Saturday, February 25, 2012

Old Dogs Shouldn't Do New Tricks

If one survives to adulthood without learning certain skills or taking up certain athletic hobbies, one should not start at that point.  Children are the only humans truly equipped to absorb both the required concept of brain-signal-to-body-part and any resulting impact from a failed attempt.  Their being closer to the ground than us also puts them at an advantage.

The first time this philosophy became truth to me was when Hubs insisted that skiing, which he was "raised on" was the best thing ever, and that I simply must try it.  He thought he could teach me and we would be some cutsie couple from a Warren Miller movie.  I've always hated those movies...probably because I never had been skiing and they were totally out of context for my life.

What a shit show.  All I got out of it was anxiety at the top of the mountain, a crippling inability to get up after a crash, and, after catching a ski to the butt crack, a broken tailbone...which I was to get x-rayed but was too sick.  I later found out my nausea was because I was pregnant with our first child.  I have NEVER been so happy to have the ultimate excuse to skip out of grown-up P.E. for the rest of the season.  He, on the other hand, decided to take up snowboarding and hasn't been on skis since.  He now thinks skiing's for losers.  Thanks, babe.

What do you mean 'smile'? I AM smiling.

I highly recommend to anyone who is now an adult who thinks they want to learn how to ski:  Don't.  Just don't.  Go ahead and go with your friends to the mountain.  Do not go to the bunny hill, you look like an idiot.  Get an awesome sweater, go to the lodge, get drunk all day.  It's way better.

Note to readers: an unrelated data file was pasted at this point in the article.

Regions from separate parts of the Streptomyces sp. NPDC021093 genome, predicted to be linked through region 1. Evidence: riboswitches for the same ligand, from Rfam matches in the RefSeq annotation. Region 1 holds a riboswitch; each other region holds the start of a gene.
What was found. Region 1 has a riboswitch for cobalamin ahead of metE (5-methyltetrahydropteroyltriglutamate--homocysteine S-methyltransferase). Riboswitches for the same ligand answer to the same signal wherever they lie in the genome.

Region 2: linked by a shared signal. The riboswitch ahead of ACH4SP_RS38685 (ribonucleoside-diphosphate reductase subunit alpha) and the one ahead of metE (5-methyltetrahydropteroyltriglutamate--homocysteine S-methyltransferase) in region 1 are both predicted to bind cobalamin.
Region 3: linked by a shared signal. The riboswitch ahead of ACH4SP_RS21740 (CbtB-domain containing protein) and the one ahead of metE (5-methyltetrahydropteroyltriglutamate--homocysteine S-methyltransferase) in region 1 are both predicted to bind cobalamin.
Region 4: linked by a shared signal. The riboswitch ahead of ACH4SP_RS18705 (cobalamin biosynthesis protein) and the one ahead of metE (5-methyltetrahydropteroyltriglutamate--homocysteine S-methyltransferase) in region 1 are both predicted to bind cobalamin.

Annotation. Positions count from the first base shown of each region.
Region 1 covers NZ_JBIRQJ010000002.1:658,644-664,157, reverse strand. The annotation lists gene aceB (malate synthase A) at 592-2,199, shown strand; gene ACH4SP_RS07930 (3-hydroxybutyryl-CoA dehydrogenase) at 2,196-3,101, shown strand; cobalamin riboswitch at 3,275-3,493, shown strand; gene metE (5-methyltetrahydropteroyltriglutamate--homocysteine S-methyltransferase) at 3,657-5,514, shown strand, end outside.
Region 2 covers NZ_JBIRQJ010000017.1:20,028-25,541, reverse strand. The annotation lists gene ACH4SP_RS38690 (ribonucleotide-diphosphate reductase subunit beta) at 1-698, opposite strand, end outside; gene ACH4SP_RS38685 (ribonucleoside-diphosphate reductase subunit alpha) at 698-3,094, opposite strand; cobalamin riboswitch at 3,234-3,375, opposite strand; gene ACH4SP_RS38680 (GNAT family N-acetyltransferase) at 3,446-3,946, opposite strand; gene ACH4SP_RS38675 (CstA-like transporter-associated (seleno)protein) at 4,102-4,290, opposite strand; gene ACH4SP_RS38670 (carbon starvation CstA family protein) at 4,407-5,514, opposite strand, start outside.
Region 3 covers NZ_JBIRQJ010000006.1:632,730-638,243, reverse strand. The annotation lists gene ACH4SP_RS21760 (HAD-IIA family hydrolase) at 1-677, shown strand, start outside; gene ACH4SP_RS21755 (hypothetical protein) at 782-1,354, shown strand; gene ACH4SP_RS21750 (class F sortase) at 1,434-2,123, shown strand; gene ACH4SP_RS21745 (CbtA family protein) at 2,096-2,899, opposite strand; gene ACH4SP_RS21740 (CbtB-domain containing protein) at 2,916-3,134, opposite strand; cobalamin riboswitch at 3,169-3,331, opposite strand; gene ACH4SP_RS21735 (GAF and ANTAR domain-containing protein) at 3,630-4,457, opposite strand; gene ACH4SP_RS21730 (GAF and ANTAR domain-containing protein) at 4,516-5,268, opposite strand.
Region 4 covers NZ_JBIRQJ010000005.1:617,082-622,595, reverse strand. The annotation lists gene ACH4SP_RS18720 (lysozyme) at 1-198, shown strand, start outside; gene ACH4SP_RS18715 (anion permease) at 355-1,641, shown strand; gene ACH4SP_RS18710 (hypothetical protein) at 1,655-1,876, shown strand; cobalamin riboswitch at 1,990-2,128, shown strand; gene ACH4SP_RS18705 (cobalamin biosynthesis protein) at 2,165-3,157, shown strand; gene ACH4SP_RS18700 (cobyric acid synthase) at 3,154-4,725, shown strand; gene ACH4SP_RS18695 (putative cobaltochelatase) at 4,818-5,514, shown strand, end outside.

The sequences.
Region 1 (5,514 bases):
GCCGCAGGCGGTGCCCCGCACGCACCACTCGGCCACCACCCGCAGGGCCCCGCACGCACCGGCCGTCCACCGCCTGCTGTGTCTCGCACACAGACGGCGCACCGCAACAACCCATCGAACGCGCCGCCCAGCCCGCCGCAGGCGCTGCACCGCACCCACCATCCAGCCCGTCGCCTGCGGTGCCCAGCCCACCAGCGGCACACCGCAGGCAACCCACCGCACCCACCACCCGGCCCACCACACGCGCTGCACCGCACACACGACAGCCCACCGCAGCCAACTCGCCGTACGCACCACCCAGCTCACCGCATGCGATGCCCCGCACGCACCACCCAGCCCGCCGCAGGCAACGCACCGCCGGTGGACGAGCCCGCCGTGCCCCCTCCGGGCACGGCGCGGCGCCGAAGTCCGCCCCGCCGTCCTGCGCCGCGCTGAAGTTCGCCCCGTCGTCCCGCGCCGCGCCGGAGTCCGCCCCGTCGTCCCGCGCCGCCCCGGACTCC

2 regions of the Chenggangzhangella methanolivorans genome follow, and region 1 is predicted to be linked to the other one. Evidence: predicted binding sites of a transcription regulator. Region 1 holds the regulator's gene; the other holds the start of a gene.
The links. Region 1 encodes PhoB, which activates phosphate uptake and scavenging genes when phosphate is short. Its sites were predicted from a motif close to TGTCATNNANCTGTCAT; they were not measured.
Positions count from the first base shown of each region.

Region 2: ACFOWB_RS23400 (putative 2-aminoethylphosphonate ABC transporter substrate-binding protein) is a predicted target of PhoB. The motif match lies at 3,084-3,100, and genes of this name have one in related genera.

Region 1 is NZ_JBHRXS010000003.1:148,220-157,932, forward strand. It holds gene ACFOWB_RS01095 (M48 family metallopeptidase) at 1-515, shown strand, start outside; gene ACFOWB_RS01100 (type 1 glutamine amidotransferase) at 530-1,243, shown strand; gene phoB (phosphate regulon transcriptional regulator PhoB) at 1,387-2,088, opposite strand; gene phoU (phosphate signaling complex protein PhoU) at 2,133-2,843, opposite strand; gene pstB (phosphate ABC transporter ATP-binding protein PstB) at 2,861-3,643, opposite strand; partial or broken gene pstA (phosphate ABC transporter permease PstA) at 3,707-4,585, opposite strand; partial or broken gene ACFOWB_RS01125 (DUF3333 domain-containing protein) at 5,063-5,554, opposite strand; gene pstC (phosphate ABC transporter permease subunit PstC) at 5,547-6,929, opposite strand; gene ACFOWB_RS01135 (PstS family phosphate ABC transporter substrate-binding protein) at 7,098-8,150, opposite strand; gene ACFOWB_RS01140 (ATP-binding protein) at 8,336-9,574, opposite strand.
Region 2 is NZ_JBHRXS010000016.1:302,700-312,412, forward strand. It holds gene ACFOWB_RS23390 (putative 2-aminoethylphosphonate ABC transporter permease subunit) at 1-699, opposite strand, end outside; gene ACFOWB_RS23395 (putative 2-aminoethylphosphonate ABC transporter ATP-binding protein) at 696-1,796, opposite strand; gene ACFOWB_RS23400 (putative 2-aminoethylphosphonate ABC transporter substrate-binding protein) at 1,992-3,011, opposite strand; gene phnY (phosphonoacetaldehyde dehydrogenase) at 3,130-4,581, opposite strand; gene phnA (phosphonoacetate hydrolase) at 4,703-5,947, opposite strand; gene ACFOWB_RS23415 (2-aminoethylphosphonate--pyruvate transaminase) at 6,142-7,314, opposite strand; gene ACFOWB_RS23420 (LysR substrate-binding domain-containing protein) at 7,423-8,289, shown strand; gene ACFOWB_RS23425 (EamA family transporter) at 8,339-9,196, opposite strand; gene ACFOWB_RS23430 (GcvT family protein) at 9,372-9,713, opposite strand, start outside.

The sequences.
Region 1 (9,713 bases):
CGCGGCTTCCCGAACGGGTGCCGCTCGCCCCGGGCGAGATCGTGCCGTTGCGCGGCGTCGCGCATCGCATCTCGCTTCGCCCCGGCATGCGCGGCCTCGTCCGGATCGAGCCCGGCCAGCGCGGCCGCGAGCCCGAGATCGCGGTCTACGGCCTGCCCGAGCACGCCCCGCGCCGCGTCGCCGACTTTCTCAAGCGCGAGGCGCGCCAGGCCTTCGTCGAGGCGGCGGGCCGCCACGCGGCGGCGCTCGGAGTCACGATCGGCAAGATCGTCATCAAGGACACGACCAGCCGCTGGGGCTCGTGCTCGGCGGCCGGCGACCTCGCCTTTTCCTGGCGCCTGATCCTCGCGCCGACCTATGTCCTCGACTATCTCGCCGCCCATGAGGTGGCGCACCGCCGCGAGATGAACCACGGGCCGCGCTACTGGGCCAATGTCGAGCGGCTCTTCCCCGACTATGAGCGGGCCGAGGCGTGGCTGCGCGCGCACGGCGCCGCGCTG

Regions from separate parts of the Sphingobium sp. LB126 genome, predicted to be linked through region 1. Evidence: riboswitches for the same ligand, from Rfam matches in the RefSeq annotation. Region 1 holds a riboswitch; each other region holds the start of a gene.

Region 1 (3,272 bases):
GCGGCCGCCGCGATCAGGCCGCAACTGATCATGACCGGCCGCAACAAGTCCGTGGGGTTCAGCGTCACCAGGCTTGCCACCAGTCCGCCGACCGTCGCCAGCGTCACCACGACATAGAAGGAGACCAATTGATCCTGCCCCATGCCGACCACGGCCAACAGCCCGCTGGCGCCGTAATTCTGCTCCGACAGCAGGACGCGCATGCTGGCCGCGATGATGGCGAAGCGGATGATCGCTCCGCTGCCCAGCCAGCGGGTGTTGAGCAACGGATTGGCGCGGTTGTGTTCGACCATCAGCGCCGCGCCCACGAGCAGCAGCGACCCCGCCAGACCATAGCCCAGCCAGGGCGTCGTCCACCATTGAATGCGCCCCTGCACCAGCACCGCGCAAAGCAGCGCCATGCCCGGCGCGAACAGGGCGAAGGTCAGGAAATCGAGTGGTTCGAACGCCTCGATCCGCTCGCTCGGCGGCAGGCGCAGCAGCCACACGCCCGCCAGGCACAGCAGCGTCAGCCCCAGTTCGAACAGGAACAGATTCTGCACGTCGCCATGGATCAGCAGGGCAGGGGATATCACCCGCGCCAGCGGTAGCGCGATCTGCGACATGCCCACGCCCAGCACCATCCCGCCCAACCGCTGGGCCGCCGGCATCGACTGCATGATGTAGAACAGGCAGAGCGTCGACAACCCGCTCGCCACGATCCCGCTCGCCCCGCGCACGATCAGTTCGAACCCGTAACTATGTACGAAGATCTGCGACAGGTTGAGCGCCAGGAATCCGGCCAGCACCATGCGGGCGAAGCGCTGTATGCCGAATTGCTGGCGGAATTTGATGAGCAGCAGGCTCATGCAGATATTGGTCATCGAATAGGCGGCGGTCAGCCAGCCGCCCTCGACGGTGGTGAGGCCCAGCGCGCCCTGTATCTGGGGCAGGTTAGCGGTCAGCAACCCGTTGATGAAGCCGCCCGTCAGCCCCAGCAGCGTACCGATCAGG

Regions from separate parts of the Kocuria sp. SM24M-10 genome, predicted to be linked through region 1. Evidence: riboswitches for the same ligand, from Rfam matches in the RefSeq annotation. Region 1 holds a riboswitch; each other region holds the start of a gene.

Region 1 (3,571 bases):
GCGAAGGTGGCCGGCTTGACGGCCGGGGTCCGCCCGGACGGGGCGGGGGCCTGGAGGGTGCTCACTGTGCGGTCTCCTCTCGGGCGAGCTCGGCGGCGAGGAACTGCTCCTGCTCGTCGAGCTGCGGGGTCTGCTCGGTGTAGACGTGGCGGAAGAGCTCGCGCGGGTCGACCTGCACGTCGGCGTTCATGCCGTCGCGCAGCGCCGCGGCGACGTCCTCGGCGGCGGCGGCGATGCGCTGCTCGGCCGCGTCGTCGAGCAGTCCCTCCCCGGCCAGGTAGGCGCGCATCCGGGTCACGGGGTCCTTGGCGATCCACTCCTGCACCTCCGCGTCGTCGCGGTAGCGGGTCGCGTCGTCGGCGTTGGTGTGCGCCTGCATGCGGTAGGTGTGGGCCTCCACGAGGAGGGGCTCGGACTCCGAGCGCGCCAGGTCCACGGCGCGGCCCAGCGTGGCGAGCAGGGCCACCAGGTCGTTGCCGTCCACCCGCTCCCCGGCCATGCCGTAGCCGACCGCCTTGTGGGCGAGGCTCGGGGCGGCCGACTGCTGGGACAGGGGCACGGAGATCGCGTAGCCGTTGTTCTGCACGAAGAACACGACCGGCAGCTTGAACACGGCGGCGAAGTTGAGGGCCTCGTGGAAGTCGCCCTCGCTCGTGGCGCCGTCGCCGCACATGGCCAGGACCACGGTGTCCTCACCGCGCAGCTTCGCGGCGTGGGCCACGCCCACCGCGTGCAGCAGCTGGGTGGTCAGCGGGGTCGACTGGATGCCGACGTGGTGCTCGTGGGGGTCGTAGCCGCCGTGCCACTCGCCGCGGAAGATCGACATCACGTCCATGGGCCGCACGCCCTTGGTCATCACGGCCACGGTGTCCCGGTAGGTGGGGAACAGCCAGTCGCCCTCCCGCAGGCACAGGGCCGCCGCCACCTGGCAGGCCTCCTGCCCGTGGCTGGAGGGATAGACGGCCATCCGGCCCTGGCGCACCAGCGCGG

This philosophy was reinforced last night when we took the boys ice skating, but this time, Daddy and I strapped on the skates too.  He had done it as a kid, but I have NEVER had blades on my feet.  Roller skates, yes.  Ice skates, no.  Luckily the crowd was sparse.  After getting my footing as well as a spastic baby giraffe he complimented me.  "You're going to be the next Tonya Harding."  Nice.  I wonder what trailer he has picked out for us.

It turned out I skate backward better than forward, I just can't see what's going on behind me.  It also turns out the ice is really, really cold.  And really, really hard.  Harder than my butt or my knees.  All the while, there was this little Asian girl, maybe 10 years old, practicing diligently while her mother watched like a hawk through her spins and jumps and stared daggers.  The girl, who had clearly put in her time, skated over to her.  The hundred-mile an hour argument they had in their foreign language annoyed me.  How was I supposed to take a side in this matter if I couldn't understand what they were saying??

The daughter hung her head and set back out onto the ice.  Again and again, over and over she perfected her jump, her spin.  Again and again she went back to her mother, again and again she looked at the ground and went back to the ice.  I took the girl's side, I decided.  This wasn't fun anymore.  This is the part that I, as a mother, struggle with when deciding what to let my children participate in.  I realize that they have to finish what they start.  But when it comes to competitive sports, when they cross the line into that territory of parental pushing for the sake of getting your money's worth or teaching them a lesson in perseverance, I wonder if it becomes damaging to their psyche to take away their ability to just be kids.

We took our skates off and passed the girl stretching, actually her mom stretching her, her leg bent up and over and around her head like a pretzel.  I gave her a little smile, and she smiled back.  I hope her mom took her out for a milkshake or something, it was Friday night after all, and I thought she did a great job.

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